Crime Prevention Corner - Recent mass killings illustrate importance of vigilance

Ron Craig, Crime Prevention/Community Policing Officer

        With the recent mass killings in Dayton and El Paso, it’s time to remember how important it is to report suspicious activity and social media postings that indicate someone is threatening to carry out a deadly attack.
        In the past, we have aptly focused mainly on school shootings. Our department’s school resource officer works very closely with the principals, teachers, and other administrators to find indicators that a student may be experiencing some type of crisis that requires intervention.
        The importance of school shootings notwithstanding, recent events across the country have shown a sharp increase in the number of non-school shootings that have resulted in multiple deaths in each incident.
        Homeland Security has defined the term “mass killing” as one that results in at least four deaths. It could be reasonably argued that number should be lowered.
        In these columns, I do not get political, and I’m not going to start now. Every person has his or her own idea of what should be done to attempt to curb this thoughtless loss of human life. Closing loopholes in background check requirements and limiting the sales of assault weapons and large capacity ammunition magazines are usually among the
changes discussed, but we have yet to come up with a solution.
        No matter what an individual’s thoughts are on these subjects, we should be able to agree on ideas that can make a difference. One of these lines of thought is to be vigilant of what we see, what we hear, and what we read.
        In almost every mass killing incident, there have been found incidents in which the shooter has bragged about wanting to carry out such an incident. When threats appear on social media, this has now become known as leakage.
        A few years ago, someone in the Fostoria area got on Facebook and threatened to carry out a mass killing in one of that city’s parks. Unfortunately, there were several individuals who put up posts to write they wanted to join the man in the killing spree.
        Several others, however, contacted the Fostoria Police Department to report the postings, and the effort was thwarted with criminal charges filed in the case.
        It is human nature to pass off what we see, hear, and read as the meaningless rantings of a deranged person that will never come to fruition. It has become clear that there are those who had known in advance that successful mass killings were being planned but did not report them.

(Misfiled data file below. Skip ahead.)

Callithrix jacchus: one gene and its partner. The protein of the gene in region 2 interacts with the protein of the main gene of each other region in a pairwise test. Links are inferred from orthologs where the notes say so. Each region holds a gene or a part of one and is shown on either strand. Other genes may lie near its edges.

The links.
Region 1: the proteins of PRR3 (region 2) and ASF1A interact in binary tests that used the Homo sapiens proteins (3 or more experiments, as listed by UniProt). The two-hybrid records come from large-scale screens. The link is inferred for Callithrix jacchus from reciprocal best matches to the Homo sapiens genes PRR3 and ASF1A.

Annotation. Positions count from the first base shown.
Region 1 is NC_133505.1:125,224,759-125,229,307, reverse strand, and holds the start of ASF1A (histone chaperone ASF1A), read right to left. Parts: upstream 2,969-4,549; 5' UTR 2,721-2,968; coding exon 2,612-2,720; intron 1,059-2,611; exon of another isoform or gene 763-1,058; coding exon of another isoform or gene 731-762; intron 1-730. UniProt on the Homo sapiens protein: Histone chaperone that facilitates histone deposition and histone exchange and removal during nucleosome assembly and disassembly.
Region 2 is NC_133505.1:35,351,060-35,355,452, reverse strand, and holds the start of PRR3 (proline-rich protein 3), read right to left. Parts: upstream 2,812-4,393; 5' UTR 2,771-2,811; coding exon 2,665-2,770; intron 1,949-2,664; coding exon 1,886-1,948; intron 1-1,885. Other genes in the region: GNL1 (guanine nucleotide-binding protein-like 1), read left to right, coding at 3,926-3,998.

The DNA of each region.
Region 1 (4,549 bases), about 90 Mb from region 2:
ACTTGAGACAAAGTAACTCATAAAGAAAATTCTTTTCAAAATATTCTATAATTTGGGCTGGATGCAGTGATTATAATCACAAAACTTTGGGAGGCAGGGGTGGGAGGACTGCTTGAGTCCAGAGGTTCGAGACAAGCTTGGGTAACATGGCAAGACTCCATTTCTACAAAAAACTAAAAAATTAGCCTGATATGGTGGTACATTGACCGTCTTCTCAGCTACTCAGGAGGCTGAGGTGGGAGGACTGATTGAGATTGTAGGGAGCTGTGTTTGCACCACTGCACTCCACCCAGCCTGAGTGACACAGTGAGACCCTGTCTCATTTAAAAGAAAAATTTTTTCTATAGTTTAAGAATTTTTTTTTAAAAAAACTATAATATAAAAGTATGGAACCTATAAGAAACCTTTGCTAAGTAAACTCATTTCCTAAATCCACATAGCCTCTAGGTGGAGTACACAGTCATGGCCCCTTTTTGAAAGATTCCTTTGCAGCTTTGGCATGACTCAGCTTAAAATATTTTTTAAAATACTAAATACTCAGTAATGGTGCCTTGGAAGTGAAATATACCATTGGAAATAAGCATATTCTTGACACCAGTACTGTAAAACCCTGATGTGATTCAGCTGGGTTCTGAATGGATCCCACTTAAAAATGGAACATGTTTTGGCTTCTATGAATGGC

No decent person would want it on their conscious they could have prevented the carnage if they had just picked up the phone to report it.
        It is also common for citizens to think such incidents could happen in a nice, law-abiding community like Lake Township. For those of you who may have bought into this line of thinking, read on.
        We once had an incident at one time in which a person said he had thought of committing a mass killing in our township. Thankfully, he did not act on that impulse.
        Our officers have also arrested a man who was prescribed medication for mental issues and was discharging a firearm.
        These incidents are proof positive it can happen in our own back yard.
        There is no way law enforcement can read every social media posting to check for such threats. It would take an army of officers to do so, and there is no money in a budget for it. We depend on everyday citizens to be our eyes and ears to report what they see, hear and read.
        Even if you are not a member of any of an organized Neighborhood Watch group, you have the wherewithal to report such activity to your local law enforcement agency. Even if the issue turns out to be nothing, you will feel better for doing it.
        This article is a public service from the Crime Prevention Division of the Lake Township Police Department. Township residents may obtain further information on crime prevention and public safety topics by contacting Ron Craig, crime prevention specialist/community policing officer, at 419-481-6354.


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